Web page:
E. Thomas Glasow - Lully Studies (review) - The Opera Quarterly 18:1 The Opera Quarterly 18.1 (2002) 75-77

Book Review

Lully Studies

Lully Studies. John Hajdu Heyer, editor. Cambridge: Cambridge University Press, 2000. 311 pages, $64.95.

The appearance of this sequel to the same publisher's Jean-Baptiste Lully and the Music of the French Baroque (which I reviewed in the summer 1990 issue of this journal) bespeaks a healthy continuance of scholarly interest in the life and work of the famous seventeenth-century court composer. At the same time, sporadic efforts to revive this or that tragédie en musique notwithstanding, the music of this big daddy of French Baroque opera still seems incredibly resistant to widespread public appreciation.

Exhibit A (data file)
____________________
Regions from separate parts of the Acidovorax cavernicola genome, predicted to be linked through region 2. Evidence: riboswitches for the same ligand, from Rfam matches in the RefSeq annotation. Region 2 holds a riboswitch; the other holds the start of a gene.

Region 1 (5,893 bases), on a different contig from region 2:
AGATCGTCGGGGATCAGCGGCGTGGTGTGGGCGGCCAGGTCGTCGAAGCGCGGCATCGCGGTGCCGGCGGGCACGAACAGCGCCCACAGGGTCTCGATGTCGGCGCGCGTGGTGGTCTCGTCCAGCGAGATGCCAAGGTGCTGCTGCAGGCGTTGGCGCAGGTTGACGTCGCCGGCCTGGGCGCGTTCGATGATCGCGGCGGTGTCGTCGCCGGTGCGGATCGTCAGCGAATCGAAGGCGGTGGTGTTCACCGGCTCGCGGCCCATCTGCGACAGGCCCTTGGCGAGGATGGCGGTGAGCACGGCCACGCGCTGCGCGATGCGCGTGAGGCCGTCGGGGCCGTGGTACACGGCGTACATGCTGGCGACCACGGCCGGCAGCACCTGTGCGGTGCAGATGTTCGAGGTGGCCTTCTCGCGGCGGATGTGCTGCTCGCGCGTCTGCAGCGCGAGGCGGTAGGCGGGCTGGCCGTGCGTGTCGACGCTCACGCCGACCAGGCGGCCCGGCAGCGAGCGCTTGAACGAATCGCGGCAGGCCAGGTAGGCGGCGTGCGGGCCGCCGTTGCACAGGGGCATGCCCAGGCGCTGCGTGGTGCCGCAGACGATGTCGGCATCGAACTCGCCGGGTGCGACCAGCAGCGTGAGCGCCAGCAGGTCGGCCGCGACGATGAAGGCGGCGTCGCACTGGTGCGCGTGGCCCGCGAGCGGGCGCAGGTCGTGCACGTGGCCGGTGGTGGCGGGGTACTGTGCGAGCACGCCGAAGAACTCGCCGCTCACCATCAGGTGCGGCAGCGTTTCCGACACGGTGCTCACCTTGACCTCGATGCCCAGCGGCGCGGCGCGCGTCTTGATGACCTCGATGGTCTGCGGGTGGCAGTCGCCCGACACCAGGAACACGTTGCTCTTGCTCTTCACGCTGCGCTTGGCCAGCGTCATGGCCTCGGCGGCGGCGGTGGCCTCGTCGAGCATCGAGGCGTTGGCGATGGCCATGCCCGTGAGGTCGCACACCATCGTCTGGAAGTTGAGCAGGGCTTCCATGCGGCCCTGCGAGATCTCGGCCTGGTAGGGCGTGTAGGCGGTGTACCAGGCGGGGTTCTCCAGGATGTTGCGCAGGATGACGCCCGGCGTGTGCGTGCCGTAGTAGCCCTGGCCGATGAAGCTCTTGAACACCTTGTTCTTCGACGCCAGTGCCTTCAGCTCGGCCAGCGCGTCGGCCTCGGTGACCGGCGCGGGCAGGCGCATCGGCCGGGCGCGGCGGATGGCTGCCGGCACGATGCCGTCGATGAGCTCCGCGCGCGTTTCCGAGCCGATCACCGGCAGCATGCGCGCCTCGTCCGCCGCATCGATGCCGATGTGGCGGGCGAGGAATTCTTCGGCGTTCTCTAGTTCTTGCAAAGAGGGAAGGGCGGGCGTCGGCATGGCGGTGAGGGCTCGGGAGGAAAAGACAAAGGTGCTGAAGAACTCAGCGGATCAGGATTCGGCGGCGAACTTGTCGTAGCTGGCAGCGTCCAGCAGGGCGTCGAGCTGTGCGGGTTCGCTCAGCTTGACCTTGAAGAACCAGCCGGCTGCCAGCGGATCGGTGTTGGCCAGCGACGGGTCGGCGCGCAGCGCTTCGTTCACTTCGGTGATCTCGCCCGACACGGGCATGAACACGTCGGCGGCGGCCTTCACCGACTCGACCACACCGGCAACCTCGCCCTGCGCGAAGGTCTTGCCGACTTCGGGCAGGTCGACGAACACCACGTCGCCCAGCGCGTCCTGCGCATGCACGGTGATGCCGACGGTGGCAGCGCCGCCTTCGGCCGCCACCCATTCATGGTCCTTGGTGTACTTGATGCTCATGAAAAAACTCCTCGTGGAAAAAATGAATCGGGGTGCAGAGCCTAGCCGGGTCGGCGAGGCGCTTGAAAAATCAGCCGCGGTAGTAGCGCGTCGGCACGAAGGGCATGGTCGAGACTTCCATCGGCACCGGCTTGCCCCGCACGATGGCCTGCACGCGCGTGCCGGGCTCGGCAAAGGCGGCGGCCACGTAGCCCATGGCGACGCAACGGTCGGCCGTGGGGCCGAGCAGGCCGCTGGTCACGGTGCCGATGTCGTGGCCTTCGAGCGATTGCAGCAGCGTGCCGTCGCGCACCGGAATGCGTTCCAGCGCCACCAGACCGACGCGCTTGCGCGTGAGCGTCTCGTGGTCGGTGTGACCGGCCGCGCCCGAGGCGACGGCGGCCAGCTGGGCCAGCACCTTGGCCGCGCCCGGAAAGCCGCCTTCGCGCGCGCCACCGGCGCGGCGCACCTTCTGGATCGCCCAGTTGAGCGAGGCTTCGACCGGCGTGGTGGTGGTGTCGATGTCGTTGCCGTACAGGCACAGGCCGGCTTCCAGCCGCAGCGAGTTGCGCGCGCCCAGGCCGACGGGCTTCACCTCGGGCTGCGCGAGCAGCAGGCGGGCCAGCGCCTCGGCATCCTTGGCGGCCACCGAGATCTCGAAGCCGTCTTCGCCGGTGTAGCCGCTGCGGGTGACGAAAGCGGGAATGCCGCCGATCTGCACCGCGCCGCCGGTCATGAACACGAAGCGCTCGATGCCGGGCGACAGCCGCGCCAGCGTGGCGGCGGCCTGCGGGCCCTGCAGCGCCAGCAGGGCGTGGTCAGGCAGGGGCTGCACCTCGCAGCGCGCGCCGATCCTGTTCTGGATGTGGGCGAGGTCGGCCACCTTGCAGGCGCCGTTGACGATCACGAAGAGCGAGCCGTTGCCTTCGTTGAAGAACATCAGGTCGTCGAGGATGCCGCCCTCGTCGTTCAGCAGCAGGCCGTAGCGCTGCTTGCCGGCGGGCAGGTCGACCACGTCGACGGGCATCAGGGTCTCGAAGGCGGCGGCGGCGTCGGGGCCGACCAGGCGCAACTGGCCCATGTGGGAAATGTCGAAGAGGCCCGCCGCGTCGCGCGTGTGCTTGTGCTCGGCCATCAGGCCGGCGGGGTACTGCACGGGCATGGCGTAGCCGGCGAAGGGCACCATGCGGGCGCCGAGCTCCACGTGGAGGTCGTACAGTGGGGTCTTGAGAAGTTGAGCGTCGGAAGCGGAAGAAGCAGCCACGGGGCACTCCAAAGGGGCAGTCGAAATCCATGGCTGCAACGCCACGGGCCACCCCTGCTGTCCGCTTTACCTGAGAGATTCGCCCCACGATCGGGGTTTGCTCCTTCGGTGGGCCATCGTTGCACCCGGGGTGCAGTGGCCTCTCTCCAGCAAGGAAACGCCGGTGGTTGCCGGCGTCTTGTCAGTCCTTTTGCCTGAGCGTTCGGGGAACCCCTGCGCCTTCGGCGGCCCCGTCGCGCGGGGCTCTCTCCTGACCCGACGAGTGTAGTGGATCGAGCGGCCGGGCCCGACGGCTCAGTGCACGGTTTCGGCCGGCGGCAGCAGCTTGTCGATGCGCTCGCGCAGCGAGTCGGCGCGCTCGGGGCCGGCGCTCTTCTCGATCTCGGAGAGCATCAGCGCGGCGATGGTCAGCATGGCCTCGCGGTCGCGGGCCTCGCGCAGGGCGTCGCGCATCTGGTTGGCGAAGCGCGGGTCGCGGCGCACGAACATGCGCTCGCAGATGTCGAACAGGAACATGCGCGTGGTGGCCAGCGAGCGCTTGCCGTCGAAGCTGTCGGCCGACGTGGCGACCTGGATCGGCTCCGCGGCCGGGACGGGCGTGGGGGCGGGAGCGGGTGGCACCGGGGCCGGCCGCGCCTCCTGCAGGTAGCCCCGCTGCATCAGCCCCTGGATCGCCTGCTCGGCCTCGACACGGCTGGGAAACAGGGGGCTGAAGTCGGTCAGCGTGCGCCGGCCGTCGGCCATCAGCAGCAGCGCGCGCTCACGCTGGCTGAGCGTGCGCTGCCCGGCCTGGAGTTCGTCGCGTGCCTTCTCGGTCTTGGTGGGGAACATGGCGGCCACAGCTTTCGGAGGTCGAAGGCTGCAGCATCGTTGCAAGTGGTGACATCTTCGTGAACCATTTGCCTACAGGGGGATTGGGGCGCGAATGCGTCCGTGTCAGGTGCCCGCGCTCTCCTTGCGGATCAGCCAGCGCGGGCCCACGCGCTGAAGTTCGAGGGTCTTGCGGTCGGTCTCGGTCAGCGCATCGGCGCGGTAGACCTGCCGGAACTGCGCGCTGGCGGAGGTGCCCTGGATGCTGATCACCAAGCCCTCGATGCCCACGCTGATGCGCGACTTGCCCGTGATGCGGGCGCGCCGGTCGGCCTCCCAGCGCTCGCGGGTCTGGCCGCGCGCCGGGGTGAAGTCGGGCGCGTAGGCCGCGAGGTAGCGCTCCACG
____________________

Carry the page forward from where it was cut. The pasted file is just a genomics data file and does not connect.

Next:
A case in point: By an odd coincidence, a week before I was assigned to review this book, I attended a concert performance in Rochester, New York, of--wonder of wonders--Lully's Thésée, billed as the North American premiere (I believe it) and performed on period instruments by the Eastman Collegium Musicum under Paul O'Dette (who, soon thereafter, led the first American staged production of the work for the Boston Early Music Society). A surprisingly large crowd turned out for Eastman's underpromoted event, but by intermission time (following the prologue and first two acts, played nonstop) a substantial number of audience members who left their seats ostensibly to "stretch their legs" never returned to hear the rest of the opera, and many of those who did stay had difficulty suppressing yawns. Indeed, it would seem that Lully's musical setting of Quinault's elegant alexandrine verse has yet to become the general public's cup of tea instead of the handful of connoisseurs' demitasse of chamomile.